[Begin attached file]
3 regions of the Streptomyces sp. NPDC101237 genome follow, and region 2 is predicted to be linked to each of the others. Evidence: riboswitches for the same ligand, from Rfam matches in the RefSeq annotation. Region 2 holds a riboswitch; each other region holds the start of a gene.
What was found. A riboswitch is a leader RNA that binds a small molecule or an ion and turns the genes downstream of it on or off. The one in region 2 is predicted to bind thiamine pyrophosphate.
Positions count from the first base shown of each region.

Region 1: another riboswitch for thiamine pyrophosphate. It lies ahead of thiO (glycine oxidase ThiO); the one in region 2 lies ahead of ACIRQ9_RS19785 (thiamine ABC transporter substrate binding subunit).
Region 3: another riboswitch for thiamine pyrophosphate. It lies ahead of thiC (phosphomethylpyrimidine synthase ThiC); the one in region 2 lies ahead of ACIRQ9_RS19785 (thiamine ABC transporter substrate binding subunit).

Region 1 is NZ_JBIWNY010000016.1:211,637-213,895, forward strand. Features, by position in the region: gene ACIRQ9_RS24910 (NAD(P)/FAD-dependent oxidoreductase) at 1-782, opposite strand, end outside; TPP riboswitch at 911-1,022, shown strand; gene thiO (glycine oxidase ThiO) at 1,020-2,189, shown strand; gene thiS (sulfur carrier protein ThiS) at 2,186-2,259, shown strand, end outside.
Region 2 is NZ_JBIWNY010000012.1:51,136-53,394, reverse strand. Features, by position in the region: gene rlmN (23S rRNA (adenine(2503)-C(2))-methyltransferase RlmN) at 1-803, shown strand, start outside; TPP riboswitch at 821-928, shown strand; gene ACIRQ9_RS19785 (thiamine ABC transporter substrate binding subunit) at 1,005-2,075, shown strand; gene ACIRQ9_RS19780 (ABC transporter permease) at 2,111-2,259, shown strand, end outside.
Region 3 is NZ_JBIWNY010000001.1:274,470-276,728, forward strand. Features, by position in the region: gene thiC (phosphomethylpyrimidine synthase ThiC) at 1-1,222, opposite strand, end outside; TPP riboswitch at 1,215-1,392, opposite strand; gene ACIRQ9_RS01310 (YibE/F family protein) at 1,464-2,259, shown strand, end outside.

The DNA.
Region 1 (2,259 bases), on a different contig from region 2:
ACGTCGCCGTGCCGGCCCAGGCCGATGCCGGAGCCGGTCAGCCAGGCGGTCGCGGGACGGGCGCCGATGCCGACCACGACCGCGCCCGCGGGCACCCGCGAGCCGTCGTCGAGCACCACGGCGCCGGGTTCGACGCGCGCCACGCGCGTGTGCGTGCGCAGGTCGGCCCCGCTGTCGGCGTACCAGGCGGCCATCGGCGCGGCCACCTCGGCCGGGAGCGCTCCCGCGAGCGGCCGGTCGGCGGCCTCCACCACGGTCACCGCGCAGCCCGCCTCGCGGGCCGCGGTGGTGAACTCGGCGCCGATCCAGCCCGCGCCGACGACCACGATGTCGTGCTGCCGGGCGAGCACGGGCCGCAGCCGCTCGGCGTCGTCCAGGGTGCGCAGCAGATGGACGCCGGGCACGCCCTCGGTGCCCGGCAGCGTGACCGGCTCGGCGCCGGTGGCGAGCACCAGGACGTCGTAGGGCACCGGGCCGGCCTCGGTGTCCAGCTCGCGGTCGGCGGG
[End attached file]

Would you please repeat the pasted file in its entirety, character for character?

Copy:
3 regions of the Streptomyces sp. NPDC101237 genome follow, and region 2 is predicted to be linked to each of the others. Evidence: riboswitches for the same ligand, from Rfam matches in the RefSeq annotation. Region 2 holds a riboswitch; each other region holds the start of a gene.
What was found. A riboswitch is a leader RNA that binds a small molecule or an ion and turns the genes downstream of it on or off. The one in region 2 is predicted to bind thiamine pyrophosphate.
Positions count from the first base shown of each region.

Region 1: another riboswitch for thiamine pyrophosphate. It lies ahead of thiO (glycine oxidase ThiO); the one in region 2 lies ahead of ACIRQ9_RS19785 (thiamine ABC transporter substrate binding subunit).
Region 3: another riboswitch for thiamine pyrophosphate. It lies ahead of thiC (phosphomethylpyrimidine synthase ThiC); the one in region 2 lies ahead of ACIRQ9_RS19785 (thiamine ABC transporter substrate binding subunit).

Region 1 is NZ_JBIWNY010000016.1:211,637-213,895, forward strand. Features, by position in the region: gene ACIRQ9_RS24910 (NAD(P)/FAD-dependent oxidoreductase) at 1-782, opposite strand, end outside; TPP riboswitch at 911-1,022, shown strand; gene thiO (glycine oxidase ThiO) at 1,020-2,189, shown strand; gene thiS (sulfur carrier protein ThiS) at 2,186-2,259, shown strand, end outside.
Region 2 is NZ_JBIWNY010000012.1:51,136-53,394, reverse strand. Features, by position in the region: gene rlmN (23S rRNA (adenine(2503)-C(2))-methyltransferase RlmN) at 1-803, shown strand, start outside; TPP riboswitch at 821-928, shown strand; gene ACIRQ9_RS19785 (thiamine ABC transporter substrate binding subunit) at 1,005-2,075, shown strand; gene ACIRQ9_RS19780 (ABC transporter permease) at 2,111-2,259, shown strand, end outside.
Region 3 is NZ_JBIWNY010000001.1:274,470-276,728, forward strand. Features, by position in the region: gene thiC (phosphomethylpyrimidine synthase ThiC) at 1-1,222, opposite strand, end outside; TPP riboswitch at 1,215-1,392, opposite strand; gene ACIRQ9_RS01310 (YibE/F family protein) at 1,464-2,259, shown strand, end outside.

The DNA.
Region 1 (2,259 bases), on a different contig from region 2:
ACGTCGCCGTGCCGGCCCAGGCCGATGCCGGAGCCGGTCAGCCAGGCGGTCGCGGGACGGGCGCCGATGCCGACCACGACCGCGCCCGCGGGCACCCGCGAGCCGTCGTCGAGCACCACGGCGCCGGGTTCGACGCGCGCCACGCGCGTGTGCGTGCGCAGGTCGGCCCCGCTGTCGGCGTACCAGGCGGCCATCGGCGCGGCCACCTCGGCCGGGAGCGCTCCCGCGAGCGGCCGGTCGGCGGCCTCCACCACGGTCACCGCGCAGCCCGCCTCGCGGGCCGCGGTGGTGAACTCGGCGCCGATCCAGCCCGCGCCGACGACCACGATGTCGTGCTGCCGGGCGAGCACGGGCCGCAGCCGCTCGGCGTCGTCCAGGGTGCGCAGCAGATGGACGCCGGGCACGCCCTCGGTGCCCGGCAGCGTGACCGGCTCGGCGCCGGTGGCGAGCACCAGGACGTCGTAGGGCACCGGGCCGGCCTCGGTGTCCAGCTCGCGGTCGGCGGG